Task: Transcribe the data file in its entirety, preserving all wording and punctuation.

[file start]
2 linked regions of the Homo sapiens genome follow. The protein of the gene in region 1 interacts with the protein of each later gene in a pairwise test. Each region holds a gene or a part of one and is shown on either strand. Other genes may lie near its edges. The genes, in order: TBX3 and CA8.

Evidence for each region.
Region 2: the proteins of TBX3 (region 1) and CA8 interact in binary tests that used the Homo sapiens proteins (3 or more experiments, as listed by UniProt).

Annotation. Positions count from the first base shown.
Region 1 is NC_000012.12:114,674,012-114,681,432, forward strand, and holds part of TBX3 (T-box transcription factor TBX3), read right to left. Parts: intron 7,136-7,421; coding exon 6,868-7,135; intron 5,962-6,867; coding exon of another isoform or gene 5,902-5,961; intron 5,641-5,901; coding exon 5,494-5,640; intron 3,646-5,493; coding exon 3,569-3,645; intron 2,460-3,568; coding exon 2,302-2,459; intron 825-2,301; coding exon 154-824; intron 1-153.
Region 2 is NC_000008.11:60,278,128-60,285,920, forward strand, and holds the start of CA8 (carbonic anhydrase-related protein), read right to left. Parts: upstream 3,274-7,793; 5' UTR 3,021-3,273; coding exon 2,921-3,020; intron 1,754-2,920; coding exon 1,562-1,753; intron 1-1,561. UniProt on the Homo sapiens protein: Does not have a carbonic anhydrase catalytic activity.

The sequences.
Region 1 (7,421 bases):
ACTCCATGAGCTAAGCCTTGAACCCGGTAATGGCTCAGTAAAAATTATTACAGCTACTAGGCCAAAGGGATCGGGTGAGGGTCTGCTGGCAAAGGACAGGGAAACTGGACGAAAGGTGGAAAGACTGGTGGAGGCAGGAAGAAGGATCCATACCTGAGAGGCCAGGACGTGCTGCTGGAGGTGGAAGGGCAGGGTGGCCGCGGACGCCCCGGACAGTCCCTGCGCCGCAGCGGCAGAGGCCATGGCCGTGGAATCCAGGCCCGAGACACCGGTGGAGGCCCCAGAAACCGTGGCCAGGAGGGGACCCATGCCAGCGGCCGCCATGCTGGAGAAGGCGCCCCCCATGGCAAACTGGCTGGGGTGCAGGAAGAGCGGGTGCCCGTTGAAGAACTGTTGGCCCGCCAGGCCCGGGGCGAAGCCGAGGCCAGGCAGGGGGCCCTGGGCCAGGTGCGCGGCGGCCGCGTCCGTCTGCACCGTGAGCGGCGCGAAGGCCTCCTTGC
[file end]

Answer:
2 linked regions of the Homo sapiens genome follow. The protein of the gene in region 1 interacts with the protein of each later gene in a pairwise test. Each region holds a gene or a part of one and is shown on either strand. Other genes may lie near its edges. The genes, in order: TBX3 and CA8.

Evidence for each region.
Region 2: the proteins of TBX3 (region 1) and CA8 interact in binary tests that used the Homo sapiens proteins (3 or more experiments, as listed by UniProt).

Annotation. Positions count from the first base shown.
Region 1 is NC_000012.12:114,674,012-114,681,432, forward strand, and holds part of TBX3 (T-box transcription factor TBX3), read right to left. Parts: intron 7,136-7,421; coding exon 6,868-7,135; intron 5,962-6,867; coding exon of another isoform or gene 5,902-5,961; intron 5,641-5,901; coding exon 5,494-5,640; intron 3,646-5,493; coding exon 3,569-3,645; intron 2,460-3,568; coding exon 2,302-2,459; intron 825-2,301; coding exon 154-824; intron 1-153.
Region 2 is NC_000008.11:60,278,128-60,285,920, forward strand, and holds the start of CA8 (carbonic anhydrase-related protein), read right to left. Parts: upstream 3,274-7,793; 5' UTR 3,021-3,273; coding exon 2,921-3,020; intron 1,754-2,920; coding exon 1,562-1,753; intron 1-1,561. UniProt on the Homo sapiens protein: Does not have a carbonic anhydrase catalytic activity.

The sequences.
Region 1 (7,421 bases):
ACTCCATGAGCTAAGCCTTGAACCCGGTAATGGCTCAGTAAAAATTATTACAGCTACTAGGCCAAAGGGATCGGGTGAGGGTCTGCTGGCAAAGGACAGGGAAACTGGACGAAAGGTGGAAAGACTGGTGGAGGCAGGAAGAAGGATCCATACCTGAGAGGCCAGGACGTGCTGCTGGAGGTGGAAGGGCAGGGTGGCCGCGGACGCCCCGGACAGTCCCTGCGCCGCAGCGGCAGAGGCCATGGCCGTGGAATCCAGGCCCGAGACACCGGTGGAGGCCCCAGAAACCGTGGCCAGGAGGGGACCCATGCCAGCGGCCGCCATGCTGGAGAAGGCGCCCCCCATGGCAAACTGGCTGGGGTGCAGGAAGAGCGGGTGCCCGTTGAAGAACTGTTGGCCCGCCAGGCCCGGGGCGAAGCCGAGGCCAGGCAGGGGGCCCTGGGCCAGGTGCGCGGCGGCCGCGTCCGTCTGCACCGTGAGCGGCGCGAAGGCCTCCTTGC